Recently, I have noticed some very young children participating in local distance events such as the CASA Superhero 5k and the Austin Triathlon. After being smoked by at least one child that appeared to be between the ages of 8 and 11 (during the CASA Superhero 5K)…and when I was done picking my lower jaw back up off the ground, I began to wonder what it was like for these young children to train for a distance event. Part of my wondering centers around the time and energy it takes to train for a distance event…and the eventual injuries that come along with training. How do these aspects affect kids? Are there limits? Of course there must be, right?
I started poking around on the Internet, and I found some really interesting information. I have long harrumphed at those Marathon Kids stickers I see on the backs of minivans around town. I assumed that the sticker was meant to boast that the supercharged distance running owner was pushing their kids to also run long distances. Boy was I WRONG…really, really wrong. One of the first things I looked up on the Internet was the Marathon Kids program, which, it turns out, is a brilliant program that is designed to encourage kids to develop personal habits that include exercise, eating well, and growing their own healthy foods. This program is offered to public, private, and home-school children between the ages of 5 and 10. Individuals also can participate. The program is FREE. I look forward to participating in this program with my children when they are eligible.
I looked around for information about kids participating in triathlons, and I found some great (and encouraging to me) information on the USAT site. This site has some great information about ideal distances for kids to practice with and how to use everyday activities like running, biking, or walking to school and/or swimming with friends to train for a triathlon.
Looking for a personal perspective, I asked a friend who is a lifelong distance runner and the mother of a five-year-old girl for her take on kids and endurance events. I knew that her daughter sometimes runs with her and has participated in some Kids K events around town. She explained to me that while she and her hubs encourage their daughter to run for fun, they are rather strict on the amount of running she does and are careful always to keep the competitive aspect to a bare minimum.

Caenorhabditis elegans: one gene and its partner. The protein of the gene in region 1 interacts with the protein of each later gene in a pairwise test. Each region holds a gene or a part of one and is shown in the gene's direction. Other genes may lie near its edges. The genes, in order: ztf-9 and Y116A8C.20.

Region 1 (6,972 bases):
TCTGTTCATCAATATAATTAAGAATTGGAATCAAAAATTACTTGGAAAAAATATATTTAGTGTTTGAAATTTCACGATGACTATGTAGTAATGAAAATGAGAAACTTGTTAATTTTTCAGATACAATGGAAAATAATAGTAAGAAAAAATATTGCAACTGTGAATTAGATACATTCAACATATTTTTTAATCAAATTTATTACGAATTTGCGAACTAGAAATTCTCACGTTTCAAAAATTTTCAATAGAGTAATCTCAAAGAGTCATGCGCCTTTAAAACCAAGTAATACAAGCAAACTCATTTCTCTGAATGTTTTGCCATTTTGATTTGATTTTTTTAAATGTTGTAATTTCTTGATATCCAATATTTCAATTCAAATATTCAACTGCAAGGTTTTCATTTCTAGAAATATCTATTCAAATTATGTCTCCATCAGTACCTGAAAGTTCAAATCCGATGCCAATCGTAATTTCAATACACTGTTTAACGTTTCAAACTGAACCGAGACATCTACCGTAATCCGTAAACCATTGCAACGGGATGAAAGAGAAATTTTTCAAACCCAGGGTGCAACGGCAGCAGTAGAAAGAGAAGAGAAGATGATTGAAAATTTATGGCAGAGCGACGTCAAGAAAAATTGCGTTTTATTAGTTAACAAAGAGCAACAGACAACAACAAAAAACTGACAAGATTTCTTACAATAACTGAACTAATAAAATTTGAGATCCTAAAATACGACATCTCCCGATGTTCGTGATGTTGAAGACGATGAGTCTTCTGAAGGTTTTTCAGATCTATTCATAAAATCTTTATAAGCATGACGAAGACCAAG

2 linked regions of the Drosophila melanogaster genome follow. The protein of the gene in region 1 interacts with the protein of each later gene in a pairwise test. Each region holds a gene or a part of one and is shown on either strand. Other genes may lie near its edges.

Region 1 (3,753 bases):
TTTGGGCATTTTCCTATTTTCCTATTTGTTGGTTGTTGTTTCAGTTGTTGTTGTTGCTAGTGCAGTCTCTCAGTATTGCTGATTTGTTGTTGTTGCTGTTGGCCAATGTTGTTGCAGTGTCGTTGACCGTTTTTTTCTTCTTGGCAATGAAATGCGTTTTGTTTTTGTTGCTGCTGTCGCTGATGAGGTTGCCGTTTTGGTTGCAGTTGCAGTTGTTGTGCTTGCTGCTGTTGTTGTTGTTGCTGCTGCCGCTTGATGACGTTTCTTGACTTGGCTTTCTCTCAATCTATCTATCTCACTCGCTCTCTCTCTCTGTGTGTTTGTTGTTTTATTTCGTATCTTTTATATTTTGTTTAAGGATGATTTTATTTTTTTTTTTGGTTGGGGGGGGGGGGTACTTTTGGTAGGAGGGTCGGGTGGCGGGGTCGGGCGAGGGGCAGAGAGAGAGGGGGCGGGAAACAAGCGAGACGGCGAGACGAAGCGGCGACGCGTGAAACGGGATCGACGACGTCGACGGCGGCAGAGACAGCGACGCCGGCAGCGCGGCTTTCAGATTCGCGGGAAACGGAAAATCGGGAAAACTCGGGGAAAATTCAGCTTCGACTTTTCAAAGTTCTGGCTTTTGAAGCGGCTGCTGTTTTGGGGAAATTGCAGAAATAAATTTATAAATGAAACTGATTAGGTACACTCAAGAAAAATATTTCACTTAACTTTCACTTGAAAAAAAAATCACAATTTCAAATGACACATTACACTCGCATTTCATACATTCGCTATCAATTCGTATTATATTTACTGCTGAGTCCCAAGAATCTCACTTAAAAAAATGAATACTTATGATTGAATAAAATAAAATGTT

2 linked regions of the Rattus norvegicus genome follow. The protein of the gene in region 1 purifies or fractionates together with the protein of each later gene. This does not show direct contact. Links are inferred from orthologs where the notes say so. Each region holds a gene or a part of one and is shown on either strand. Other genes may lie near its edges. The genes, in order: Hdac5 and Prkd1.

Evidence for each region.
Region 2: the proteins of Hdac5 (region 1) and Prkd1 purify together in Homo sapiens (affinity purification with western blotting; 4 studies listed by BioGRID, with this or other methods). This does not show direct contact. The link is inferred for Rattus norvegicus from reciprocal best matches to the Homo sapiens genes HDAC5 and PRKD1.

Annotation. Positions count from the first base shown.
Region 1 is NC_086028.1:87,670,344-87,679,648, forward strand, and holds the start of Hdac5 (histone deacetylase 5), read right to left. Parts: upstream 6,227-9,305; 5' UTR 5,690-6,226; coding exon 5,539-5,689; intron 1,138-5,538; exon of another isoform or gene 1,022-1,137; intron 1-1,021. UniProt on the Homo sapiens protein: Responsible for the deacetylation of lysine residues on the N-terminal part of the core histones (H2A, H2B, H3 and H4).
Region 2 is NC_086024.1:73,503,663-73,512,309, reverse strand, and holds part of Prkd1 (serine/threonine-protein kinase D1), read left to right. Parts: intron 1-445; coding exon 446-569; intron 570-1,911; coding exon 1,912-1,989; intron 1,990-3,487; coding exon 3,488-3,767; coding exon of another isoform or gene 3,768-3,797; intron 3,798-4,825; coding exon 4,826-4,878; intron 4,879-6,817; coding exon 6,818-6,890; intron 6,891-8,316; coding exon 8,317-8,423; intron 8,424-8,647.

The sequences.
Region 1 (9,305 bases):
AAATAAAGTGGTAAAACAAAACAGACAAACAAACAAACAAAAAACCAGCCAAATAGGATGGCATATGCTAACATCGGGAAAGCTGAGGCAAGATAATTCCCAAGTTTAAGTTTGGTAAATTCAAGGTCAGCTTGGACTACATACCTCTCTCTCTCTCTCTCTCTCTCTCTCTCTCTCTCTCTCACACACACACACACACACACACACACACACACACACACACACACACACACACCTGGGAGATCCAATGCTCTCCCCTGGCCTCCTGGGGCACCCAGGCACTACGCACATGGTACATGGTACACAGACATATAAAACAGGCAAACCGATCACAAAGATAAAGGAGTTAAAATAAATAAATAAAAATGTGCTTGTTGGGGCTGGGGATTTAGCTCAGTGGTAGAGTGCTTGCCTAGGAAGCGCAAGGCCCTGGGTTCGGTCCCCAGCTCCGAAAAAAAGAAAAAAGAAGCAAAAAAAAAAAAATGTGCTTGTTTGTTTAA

I also got a chance to talk to Lindsay Rosenthal, co-founder of 1379 Family Sports Shop. Lindsay, a long-time athlete and mother, had some great insight to share about endurance training for kids and how to keep it fun, interesting, and from causing burnout or injury. Talking with Lindsay taught me that playing games like tag, participating in relays, and just plain getting out to MOVE are great ways to build endurance, ensure a child is using his/her entire body, and help avoid burnout and repetitive stress injuries. Consider this: an enthusiastic game of tag is cross training for a child who is building endurance. Lindsay also told me about her own habits with her children – changing up the entire family’s focus every couple months by changing what sport or game they participate in regularly. Since 1379 Family Sport Shop is more than just a place to buy athletic gear, I asked Lindsay if and how she mentors other kid runners/endurance athletes. She makes sure to tell them about other sports and games to check out in addition and/or in place of whatever endurance training they are currently doing. Lindsay also told me about some kids/family-focused sports groups and events around town: